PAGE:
The Strad Issue: January 2011
Description: A welcome release of two rarely heard French quartets
Musicians: Fine Arts Quartet
Saint-Saëns’s two string quartets came late in his life and have nothing in common with the lightweight and frothy compositions that had made him famous. We find Germanic influences that owe much to Brahms, though by the time the quartets appeared in 1899 and 1918, respectively, their style had long since past, and they were never to enter the mainstream chamber music repertoire.
The players of the Fine Arts Quartet underline the innate sadness of the opening of the First Quartet, the main theme of which at times sounds a little breathless rather than bringing the dramatic change of mood intended. Their scherzo is full of boisterous vivacity and I much like their restrained slow movement, though the finale’s interplay is not always as lucid as one might have wished.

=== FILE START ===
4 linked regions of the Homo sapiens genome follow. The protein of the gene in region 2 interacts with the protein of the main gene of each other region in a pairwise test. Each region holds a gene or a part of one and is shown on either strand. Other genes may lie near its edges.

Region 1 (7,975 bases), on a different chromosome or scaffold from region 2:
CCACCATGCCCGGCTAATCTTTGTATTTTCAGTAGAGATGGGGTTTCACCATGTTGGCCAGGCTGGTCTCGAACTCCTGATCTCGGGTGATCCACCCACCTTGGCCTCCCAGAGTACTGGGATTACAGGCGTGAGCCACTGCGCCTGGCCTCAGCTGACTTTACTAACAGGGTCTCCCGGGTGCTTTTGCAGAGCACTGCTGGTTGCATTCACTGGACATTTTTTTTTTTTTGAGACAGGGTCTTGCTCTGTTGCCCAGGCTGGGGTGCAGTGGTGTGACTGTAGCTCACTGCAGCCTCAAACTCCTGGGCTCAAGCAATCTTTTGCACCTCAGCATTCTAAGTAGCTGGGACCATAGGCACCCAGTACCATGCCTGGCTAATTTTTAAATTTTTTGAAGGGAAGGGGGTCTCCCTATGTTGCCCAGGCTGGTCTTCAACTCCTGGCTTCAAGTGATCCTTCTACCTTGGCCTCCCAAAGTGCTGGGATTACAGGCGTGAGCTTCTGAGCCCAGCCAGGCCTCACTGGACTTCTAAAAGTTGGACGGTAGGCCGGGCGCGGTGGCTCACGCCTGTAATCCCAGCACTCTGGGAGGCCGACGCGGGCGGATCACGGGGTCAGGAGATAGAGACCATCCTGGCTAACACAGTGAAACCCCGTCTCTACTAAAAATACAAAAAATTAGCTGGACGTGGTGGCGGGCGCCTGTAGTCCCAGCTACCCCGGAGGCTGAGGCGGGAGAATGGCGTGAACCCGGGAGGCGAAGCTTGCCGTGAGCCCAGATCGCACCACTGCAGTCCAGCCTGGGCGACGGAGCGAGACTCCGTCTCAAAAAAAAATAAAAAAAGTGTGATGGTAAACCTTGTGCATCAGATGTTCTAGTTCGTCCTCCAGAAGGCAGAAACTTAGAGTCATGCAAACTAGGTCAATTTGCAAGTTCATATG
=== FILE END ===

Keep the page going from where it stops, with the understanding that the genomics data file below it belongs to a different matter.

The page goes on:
Bringing a wealth of good humour to the cheerful opening of the Second Quartet, the Fine Arts players promptly change to a darker mood when Saint-Saëns reflects on the tragedy of the First World War in the central movement. The feeling of optimism returns in the bustling finale, however the intonation is not always squeaky clean.
The recorded balance emphasises the fact that in both works much of the melodic line is given to the first violin. This apart, it is a welcome release.